New fellowships seek to shed more light on breast cancer risk and new medicines - News & Updates • Breast Cancer Foundation NZ

New fellowships seek to shed more light on breast cancer risk and new medicines

New fellowships seek to shed more light on breast cancer risk and new medicines

New fellowships seek to shed more light on breast cancer risk and new medicines

News Release 6 April 2018

A young researcher at the University of Auckland, Dr Barbara Lipert, hopes to learn why breast cancers develop resistance to a new drug, while in Otago, Dr Vanessa Lattimore is using cutting-edge genetic information to clarify the risk of breast cancer faced by Kiwi families.

Breast Cancer Foundation NZ (BCFNZ) has announced two new $80,000 fellowships for 2018, with a special focus on genetic testing, widely seen as the key to curing hard-to-treat cancers and possibly to preventing cancers from developing in the first place.

Dr Barbara Lipert at the University of Auckland is the recipient of the $80,000 BCFNZ Ronald Kay Science Fellowship for 2018.

While we hear some inspiring stories of patients helped by new cancer drugs, the sad fact is that many patients either do not respond to treatment, or eventually develop resistance to the medication.

Dr Barbara Lipert, a research fellow at the University of Auckland, is investigating resistance to Kadcyla, a relatively new drug for advanced HER2+ breast cancer that has been recommended for funding by PHARMAC, but with a low priority ranking until further investigations are completed. While the drug has been shown in clinical trials to extend the life of a significant number of advanced breast cancer patients, for many others, it fails to shrink tumours, and the remainder will eventually develop resistance.

“We believe understanding the genetic basis of tumour response to the treatment is critical,” says Barbara Lipert, who came to New Zealand from Krakow, Poland in 2016. “Understanding how and why resistance emerges is the key first step in predicting it and ultimately stopping it.”

She plans to build on work at Auckland University that has already identified several genes that could be factors in resistance to Kadcyla. “We need to evaluate these findings in a multistage process now. This knowledge will help clinicians and patients make informed decisions in choosing the best treatment strategy, bringing us closer to making personalised medicine a reality in breast cancer treatment in New Zealand.”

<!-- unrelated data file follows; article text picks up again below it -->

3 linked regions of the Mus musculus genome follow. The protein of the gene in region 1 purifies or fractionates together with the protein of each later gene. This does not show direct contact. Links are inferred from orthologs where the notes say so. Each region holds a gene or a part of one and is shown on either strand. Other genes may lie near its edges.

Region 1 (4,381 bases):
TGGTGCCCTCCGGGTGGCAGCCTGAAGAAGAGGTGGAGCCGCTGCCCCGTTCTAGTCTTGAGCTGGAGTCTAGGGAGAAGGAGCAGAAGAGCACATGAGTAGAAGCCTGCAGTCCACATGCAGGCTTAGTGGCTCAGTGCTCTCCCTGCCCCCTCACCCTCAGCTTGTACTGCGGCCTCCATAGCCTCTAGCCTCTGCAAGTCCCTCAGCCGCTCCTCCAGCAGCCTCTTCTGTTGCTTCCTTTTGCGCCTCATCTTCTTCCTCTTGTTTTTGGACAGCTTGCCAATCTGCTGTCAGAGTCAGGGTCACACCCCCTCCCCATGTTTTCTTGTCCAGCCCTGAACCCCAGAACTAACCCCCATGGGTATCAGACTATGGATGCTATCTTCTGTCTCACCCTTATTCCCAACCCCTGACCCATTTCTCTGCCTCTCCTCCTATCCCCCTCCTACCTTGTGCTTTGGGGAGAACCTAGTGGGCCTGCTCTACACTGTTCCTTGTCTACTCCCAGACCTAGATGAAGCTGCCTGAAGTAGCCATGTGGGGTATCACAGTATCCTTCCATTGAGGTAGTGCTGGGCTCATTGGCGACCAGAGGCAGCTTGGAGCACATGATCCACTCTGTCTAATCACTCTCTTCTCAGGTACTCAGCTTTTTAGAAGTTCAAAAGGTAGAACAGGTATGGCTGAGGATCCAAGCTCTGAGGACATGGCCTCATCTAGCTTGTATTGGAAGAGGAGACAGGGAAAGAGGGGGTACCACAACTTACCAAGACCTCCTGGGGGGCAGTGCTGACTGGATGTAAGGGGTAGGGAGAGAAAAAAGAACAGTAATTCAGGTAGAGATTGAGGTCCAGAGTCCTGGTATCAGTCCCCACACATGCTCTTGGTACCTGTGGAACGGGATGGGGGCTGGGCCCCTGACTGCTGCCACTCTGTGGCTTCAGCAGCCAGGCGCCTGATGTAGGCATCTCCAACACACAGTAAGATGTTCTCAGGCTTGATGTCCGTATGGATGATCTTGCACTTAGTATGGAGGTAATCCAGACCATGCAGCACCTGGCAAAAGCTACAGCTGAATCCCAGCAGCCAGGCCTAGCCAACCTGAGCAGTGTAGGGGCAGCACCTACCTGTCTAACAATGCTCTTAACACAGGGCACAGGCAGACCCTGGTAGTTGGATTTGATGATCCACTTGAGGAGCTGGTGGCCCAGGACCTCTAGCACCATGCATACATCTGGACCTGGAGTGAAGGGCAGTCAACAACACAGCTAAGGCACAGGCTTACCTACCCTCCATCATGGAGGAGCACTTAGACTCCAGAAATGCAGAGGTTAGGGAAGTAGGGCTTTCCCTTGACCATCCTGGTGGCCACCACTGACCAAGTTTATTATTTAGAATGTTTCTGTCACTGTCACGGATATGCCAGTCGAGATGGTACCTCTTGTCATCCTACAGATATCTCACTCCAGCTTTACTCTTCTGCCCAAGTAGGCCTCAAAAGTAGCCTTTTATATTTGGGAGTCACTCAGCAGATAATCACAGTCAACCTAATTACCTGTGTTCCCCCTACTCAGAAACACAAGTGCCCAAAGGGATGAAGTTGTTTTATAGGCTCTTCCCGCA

Evangelia Henderson, BCFNZ chief executive, said, “New drugs are a potential lifeline for the 600-plus New Zealanders who die of breast cancer each year. Targeted treatments mean patients don’t waste time on drugs that won’t work for their cancer, and the health system doesn’t waste money on ineffective medicines. Barbara’s project has the potential to make a real difference for Kiwis with advanced breast cancer.”

Dr Vanessa Lattimore, working in the Familial Breast Cancer study at the University of Otago, has been awarded the $80,000 BCFNZ Belinda Scott Clinical Fellowship for 2018.

While awareness of the BRCA gene mutation is far higher than it was before Angelina Jolie had a preventive mastectomy to reduce her risk of breast cancer, researchers and doctors suspect that many New Zealanders who should be referred for genetic testing are not. At the same time, less than 10% of the 400-500 people tested each year turn out to have a known high-risk mutation. Deciding who should receive genetic testing and interpreting the test results is a major challenge.

“There’s an argument that we may be testing the wrong people,” said Evangelia Henderson, BCFNZ chief executive, “but also that we have a lot to learn about how genetic mutations actually impact individual and family cancer risk.”

Vanessa Lattimore will use her one-year BCFNZ fellowship to perform sophisticated genetic testing on the DNA of hundreds of breast cancer patients, exploring BRCA mutations in greater depth, as well as looking at other, lesser-known genetic variations. She will undergo training in Brisbane, working with head of the international ENIGMA genetic consortium, before bringing her newly acquired skills back to New Zealand. (Dr Lattimore currently has the Mackenzie Family Cancer post-doctoral fellowship, supported by the Ashburton-based Mackenzie Charitable Foundation.)

Dr Lattimore said understanding genetic cancer risk not only allows for more effective screening for at-risk families, but increasingly will affect preventative measures, plus treatments for those people who do develop breast cancer. “Genetic testing among the general population will increase as costs decline, and as new medicines target specific mutations it’s going to be important to identify the patients that will benefit from those medicines,” she said.

Her ultimate goal is to have researchers, genetic health advisors and oncologists work more closely together to interpret genetic test results in a way that helps patients. “My research will take clinical practice in New Zealand to a new level, helping geneticists respond to the latest scientific advances and supporting the implementation of these advances into national health care.”

For more information please contact Glenda Kane, Communications Manager for Breast Cancer Foundation NZ (027 686 9889)